LOCTITE BRAND HISTORY From 1963 till today

For over 50 years, Loctite has excelled itself as global leader in reliable adhesive solutions. Our state-of-the-art product portfoilo is available in over 80 countries worldwide and is distinguishable for its exceptional speed, strength, durability and ease of use.

Consumers all over the world rely on Loctite for fast, strong and durable solutions in their bonding jobs. Our ongoing commitment to consumer research and innovative technologies continue to make us the worldwide leading adhesive brand.

From 2000 till today


Super Glue Power Flex re-launch. The strong and flexible Super Glue comes back on the scene with an even stronger key visual: the Hanging Man now hanged upside down from a flexible trampoline!


New design and brand re-launch: Loctite Super Glue Liquid range upgrades to a water and dishwasher resistant formula achieving D3 technical standard according to DIN EN 204


Launch of Loctite Power Easy with longer curing time, which allows for repositioning and realignment.


Launch of the first flexible instant adhesive formula: Loctite Power Flex.


Relaunch of the Liquid Super Glue range with a shock-resistant formula.

The 90's


German manufacturer Henkel acquired the Loctite Corporation.

The 70's


Loctite marketed super glue as a substance that could not only meet the needs of industry, but also daily glueing needs at home.

The 60's


Loctite Corporation entered the automobile market, preventing engine vibration from loose locking fasteners.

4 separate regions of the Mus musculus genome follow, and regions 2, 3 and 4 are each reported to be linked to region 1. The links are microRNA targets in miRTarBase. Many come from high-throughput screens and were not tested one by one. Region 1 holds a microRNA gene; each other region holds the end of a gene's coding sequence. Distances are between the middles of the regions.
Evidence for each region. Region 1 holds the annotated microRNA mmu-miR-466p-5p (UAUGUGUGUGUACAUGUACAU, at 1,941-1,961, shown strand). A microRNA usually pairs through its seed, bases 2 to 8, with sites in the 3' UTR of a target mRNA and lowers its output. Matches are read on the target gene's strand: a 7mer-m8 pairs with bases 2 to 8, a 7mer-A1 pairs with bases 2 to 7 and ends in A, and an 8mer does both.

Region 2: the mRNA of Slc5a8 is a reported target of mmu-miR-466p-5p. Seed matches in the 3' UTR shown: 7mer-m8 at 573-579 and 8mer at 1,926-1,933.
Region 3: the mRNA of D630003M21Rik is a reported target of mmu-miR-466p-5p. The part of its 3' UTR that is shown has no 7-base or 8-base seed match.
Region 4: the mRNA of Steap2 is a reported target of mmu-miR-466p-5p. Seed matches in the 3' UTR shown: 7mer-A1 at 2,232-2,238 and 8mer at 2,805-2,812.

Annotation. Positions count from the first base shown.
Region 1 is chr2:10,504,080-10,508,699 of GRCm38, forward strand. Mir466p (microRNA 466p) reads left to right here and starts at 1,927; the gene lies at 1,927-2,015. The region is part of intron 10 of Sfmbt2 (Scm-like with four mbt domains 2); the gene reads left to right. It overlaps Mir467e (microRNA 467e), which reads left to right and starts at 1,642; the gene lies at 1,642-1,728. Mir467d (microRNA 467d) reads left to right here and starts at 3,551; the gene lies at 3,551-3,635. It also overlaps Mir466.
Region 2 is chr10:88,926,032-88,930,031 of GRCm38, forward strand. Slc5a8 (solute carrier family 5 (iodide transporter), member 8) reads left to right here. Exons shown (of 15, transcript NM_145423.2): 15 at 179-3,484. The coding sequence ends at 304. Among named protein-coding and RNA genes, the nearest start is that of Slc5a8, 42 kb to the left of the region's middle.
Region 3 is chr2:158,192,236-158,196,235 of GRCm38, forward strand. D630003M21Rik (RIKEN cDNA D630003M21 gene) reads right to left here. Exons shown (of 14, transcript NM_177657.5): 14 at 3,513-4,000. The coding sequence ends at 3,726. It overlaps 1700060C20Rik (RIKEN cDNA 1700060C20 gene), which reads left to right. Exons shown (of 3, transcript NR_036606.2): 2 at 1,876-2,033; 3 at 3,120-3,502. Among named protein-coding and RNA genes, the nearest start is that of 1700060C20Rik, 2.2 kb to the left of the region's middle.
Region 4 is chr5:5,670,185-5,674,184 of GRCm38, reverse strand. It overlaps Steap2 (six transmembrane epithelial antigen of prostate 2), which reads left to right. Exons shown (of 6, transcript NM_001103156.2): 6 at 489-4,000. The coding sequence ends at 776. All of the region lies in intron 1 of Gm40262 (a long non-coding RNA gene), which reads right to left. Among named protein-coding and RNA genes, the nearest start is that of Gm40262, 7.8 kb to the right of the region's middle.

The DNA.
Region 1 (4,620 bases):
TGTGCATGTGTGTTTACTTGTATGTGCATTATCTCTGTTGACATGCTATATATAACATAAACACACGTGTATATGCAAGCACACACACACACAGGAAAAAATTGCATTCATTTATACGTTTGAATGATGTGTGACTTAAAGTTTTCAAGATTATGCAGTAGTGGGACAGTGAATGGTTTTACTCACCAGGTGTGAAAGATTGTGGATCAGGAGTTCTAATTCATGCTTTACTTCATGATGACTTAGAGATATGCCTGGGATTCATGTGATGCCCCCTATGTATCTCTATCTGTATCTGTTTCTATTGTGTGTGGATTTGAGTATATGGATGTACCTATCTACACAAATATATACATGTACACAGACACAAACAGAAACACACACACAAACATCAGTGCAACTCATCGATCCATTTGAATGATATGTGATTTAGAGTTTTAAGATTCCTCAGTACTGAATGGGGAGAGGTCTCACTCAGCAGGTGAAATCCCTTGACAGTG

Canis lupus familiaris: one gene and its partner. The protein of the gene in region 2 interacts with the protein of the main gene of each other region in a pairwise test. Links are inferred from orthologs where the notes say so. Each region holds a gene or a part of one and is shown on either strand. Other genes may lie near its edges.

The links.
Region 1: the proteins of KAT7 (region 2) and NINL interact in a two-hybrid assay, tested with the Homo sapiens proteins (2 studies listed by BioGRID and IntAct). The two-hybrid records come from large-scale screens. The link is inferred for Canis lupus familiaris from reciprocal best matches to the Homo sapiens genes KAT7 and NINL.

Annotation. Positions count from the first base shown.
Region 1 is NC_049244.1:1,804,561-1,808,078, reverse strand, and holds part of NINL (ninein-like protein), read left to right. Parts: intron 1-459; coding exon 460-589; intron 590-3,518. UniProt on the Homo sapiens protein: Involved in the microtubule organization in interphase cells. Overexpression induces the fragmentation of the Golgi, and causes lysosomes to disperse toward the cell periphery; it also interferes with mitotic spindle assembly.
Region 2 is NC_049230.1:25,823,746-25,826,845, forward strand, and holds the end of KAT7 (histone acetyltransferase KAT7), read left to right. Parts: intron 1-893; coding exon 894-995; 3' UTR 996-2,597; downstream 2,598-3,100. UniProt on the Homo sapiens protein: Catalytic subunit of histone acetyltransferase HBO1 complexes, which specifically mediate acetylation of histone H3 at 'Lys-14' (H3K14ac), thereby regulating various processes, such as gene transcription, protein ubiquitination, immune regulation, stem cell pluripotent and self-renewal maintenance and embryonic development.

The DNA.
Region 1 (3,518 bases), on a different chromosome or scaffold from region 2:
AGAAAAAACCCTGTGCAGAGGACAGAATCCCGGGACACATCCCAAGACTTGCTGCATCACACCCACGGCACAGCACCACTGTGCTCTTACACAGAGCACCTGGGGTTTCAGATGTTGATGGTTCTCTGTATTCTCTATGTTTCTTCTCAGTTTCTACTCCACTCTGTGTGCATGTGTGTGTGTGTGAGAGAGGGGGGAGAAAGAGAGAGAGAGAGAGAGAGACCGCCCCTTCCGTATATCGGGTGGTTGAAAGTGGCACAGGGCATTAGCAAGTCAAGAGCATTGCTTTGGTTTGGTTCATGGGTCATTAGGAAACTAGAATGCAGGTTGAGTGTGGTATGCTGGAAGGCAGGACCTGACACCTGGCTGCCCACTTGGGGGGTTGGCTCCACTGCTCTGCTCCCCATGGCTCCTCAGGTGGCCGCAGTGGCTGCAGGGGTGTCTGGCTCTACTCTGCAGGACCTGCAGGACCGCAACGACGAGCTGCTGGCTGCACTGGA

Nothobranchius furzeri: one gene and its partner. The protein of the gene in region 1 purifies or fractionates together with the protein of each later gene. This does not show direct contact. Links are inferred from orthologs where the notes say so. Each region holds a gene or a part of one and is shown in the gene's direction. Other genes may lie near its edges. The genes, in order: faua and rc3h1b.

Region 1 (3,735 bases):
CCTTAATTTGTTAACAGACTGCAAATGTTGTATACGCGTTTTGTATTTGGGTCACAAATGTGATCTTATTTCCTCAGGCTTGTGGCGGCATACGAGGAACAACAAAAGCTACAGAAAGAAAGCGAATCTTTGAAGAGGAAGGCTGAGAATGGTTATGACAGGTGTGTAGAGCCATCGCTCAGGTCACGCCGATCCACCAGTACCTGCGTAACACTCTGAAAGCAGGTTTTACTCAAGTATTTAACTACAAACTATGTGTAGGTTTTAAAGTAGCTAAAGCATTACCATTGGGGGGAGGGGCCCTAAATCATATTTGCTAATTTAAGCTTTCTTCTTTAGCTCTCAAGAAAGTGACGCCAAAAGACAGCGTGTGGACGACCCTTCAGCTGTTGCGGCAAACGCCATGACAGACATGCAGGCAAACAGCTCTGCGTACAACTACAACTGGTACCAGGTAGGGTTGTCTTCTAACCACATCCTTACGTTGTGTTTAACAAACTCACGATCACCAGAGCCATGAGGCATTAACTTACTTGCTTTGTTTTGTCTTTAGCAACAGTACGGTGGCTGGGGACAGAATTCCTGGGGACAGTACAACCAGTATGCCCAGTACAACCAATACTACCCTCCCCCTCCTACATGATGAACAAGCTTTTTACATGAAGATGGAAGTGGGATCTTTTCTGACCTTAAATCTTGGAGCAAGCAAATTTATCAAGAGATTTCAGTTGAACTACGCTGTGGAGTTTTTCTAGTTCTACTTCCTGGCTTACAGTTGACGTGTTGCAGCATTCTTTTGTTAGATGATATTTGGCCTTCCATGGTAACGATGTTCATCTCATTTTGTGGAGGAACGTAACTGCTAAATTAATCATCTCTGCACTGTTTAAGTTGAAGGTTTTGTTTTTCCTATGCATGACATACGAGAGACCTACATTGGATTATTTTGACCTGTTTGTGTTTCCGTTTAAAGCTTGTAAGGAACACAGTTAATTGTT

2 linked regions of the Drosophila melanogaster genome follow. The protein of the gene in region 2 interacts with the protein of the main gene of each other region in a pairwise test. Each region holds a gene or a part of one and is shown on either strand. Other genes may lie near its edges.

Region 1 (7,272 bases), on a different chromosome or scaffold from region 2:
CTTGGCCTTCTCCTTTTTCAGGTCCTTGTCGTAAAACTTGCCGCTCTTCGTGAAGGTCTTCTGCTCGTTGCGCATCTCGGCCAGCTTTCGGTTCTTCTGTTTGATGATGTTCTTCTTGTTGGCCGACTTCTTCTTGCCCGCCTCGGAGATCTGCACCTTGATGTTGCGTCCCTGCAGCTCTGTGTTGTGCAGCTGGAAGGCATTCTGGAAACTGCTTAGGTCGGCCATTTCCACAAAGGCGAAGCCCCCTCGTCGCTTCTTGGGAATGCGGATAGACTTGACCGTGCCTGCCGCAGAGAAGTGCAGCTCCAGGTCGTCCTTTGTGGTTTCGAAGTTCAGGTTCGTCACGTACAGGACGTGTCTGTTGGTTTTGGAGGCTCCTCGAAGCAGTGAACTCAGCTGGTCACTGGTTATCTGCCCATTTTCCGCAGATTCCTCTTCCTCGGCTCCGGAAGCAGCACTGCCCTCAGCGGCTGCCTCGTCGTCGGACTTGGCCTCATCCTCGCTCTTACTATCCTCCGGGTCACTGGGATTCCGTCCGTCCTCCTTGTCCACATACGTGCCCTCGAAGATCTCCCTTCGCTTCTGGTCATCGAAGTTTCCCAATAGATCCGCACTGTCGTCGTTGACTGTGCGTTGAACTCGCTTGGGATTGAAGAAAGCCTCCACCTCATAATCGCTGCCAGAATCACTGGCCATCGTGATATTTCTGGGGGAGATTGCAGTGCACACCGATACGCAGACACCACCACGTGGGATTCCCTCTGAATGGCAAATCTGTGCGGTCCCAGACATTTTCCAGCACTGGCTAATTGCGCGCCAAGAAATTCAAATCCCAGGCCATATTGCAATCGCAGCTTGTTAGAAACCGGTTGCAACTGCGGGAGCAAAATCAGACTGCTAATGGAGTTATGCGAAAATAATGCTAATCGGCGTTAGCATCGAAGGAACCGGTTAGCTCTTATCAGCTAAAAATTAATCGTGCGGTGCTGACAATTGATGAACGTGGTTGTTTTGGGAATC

By 1960, sales had reached the figure of $1 million. Loctite developed its first marketing strategy: "We don't just sell a bottle of glue, we sell a system", highlighting Loctite's essential role in the upkeep and longevity of machinery in industry.

At the beginning of the 1960s, a team of scientists discovered cyanoacrylates, which were then developed under the Loctite brand. This groundbreaking acrylic base, now known as super glue, instantly cured at room temperature, sticking to most surfaces and materials it came into contact with.

The 50's


In all types of machinery, as it still does today, friction causes wear and tear, loosening of nuts and bolts and leakages. This situation had long been accepted as an unsolvable problem until father and son PhD chemists, Dr Vernon Krieble and Robert Krieble, invented anaerobic adhesives in the laboratory of Trinity College, Connecticut.

This unique resin hardened in the absence of air, and once added to nuts and bolts filled the gaps keeping them securely in place. Once developed for the commercial market, Krieble established the company American Sealants.